EX-MANCHESTER United manager Jose Mourinho has avoided jail for tax fraud as part of a deal with Spanish prosecutors revealed on Tuesday but will pay a fine of close to €2 million ($2.28 million).
The 56-year-old is accused of committing tax fraud in 2011 and 2012 when he coached Spanish giants Real Madrid.
According to the agreement, Mourinho accepted a one-year jail sentence immediately commuted to a fine of €182,500.
The Portuguese coach will also have to pay an additional penalty of €1.98 million.
Mourinho already paid €1.14 million in 2015 as an administrative penalty and the deal stipulates that prosecutors won’t oppose that this amount be deduced from the overall fine.
The agreement still has to be validated by a judge.
Mourinho, sacked by Manchester United in December following a string of disappointing performances, is the latest high-profile football figure to be judged over his tax affairs in Spain.
Spanish prosecutors accuse Mourinho of failing to declare income of €1.6 million in 2011 and €1.7 million in 2012.
The grounds for the case, as with a series of others involving football stars based in Spain, is how income from Mourinho’s image rights was managed and declared.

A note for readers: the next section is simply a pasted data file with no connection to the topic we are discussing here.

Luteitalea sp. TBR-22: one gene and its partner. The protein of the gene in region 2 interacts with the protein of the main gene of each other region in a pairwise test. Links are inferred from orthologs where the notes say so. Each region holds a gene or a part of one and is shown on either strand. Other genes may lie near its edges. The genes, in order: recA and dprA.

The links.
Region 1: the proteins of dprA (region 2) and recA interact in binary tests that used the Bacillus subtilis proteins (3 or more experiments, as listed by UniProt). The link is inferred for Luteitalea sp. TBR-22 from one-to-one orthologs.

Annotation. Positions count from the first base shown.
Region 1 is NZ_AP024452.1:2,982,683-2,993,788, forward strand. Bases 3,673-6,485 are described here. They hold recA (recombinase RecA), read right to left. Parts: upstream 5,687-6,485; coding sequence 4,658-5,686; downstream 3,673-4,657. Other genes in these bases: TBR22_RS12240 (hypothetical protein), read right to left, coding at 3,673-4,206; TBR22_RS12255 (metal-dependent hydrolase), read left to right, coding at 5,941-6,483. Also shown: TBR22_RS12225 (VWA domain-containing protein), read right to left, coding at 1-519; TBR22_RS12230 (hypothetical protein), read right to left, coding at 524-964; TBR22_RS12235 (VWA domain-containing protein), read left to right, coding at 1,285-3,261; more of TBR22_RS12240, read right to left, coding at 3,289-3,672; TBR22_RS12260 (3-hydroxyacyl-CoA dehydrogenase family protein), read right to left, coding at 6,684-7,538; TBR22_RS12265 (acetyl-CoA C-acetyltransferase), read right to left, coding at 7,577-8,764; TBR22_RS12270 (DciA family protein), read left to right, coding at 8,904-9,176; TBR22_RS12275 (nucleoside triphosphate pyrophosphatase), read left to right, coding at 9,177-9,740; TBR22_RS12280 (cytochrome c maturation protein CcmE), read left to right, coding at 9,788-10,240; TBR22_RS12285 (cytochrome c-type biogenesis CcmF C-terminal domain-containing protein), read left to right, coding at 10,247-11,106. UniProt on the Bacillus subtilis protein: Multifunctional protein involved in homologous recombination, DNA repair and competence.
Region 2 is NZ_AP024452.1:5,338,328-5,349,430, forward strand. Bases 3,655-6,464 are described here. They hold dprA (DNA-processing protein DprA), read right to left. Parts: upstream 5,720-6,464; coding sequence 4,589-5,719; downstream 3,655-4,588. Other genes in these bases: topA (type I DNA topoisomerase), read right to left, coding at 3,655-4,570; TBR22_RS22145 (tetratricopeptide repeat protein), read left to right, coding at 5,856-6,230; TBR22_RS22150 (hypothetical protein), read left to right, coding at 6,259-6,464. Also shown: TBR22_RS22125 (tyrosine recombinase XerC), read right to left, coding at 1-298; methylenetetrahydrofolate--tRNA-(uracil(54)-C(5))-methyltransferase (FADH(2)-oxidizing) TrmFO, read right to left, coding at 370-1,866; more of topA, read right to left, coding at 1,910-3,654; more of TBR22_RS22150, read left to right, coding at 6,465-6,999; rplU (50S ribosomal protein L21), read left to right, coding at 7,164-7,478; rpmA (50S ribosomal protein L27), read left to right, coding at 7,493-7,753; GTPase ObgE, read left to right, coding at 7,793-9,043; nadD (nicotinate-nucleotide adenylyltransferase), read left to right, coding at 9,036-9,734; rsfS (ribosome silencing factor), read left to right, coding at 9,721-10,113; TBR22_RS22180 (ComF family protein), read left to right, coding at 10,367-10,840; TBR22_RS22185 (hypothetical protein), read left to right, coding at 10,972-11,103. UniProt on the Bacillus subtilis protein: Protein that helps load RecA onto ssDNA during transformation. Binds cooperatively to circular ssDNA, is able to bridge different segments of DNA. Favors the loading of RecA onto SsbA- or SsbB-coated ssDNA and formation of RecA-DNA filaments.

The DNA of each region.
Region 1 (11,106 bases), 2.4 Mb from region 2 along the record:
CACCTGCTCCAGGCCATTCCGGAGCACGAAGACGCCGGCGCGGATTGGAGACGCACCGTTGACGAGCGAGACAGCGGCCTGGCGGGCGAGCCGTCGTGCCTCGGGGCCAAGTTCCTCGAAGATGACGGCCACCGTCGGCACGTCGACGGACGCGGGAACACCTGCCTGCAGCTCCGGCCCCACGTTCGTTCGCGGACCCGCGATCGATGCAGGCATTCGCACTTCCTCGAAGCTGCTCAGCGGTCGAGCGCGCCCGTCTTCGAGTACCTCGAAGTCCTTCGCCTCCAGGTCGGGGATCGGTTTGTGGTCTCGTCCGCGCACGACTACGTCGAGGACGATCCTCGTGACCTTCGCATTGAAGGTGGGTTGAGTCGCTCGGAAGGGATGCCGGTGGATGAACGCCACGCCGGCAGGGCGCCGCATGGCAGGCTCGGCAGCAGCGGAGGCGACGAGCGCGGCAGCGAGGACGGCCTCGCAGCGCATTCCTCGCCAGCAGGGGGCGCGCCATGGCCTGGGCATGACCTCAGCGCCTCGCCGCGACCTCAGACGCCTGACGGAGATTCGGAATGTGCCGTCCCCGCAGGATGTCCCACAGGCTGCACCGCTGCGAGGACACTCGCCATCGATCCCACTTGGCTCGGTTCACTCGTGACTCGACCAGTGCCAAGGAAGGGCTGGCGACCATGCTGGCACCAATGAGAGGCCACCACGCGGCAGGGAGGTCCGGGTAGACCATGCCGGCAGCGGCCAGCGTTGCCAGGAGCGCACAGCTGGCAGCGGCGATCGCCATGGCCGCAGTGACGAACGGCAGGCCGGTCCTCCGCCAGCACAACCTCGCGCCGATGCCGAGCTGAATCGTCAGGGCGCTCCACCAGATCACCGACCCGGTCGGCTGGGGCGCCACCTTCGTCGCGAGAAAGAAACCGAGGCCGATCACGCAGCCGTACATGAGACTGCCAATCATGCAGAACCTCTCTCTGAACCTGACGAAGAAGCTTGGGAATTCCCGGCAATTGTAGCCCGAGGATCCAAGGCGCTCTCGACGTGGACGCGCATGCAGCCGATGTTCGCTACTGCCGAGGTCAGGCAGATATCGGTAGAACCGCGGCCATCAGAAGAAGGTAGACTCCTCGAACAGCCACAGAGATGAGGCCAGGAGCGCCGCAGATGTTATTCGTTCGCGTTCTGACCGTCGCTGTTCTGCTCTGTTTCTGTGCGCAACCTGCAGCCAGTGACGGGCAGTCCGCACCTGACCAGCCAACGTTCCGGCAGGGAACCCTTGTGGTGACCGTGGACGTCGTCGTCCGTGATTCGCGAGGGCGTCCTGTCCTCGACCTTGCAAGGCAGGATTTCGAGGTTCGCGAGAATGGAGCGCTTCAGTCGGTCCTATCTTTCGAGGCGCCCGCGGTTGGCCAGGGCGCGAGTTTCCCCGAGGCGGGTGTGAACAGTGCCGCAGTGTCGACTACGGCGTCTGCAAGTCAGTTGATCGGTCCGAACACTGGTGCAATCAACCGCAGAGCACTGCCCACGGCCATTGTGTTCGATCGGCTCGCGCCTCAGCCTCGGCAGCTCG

Prosecutors believe by ceding his image rights to a series of companies based in tax havens, Mourinho committed fraud by not declaring the income those companies made from the rights.
Cristiano Ronaldo, now of Juventus, was also found guilty of tax fraud when at Real Madrid.
He was accused of having avoided paying millions in taxes due on his image rights between 2011 and 2014.
He too avoided jail but was ordered by a Spanish court last month to pay more than €3.5 million, part of a broader €18.8 million payout agreed between his lawyers and Spain’s taxman.
Ronaldo received a two-year jail sentence immediately commuted to a fine of €365,000 and another penalty of €3.2 million, according to the sentence.
Barcelona’s Lionel Messi, once Ronaldo’s big La Liga rival, paid a €2 million fine in 2016 in his own tax wrangle and received a 21-month jail term.
The prison sentence was later commuted to a further fine of €252,000, equivalent to €400 per day of the original term.
Messi and his father Jorge Horacio Messi were found guilty of using companies in Belize, the UK, Switzerland and Uruguay to avoid paying taxes on €4.16 million of Messi’s income earned from his image rights.
Barcelona defender Javier Mascherano also agreed a one-year suspended sentence with authorities for tax fraud in 2016.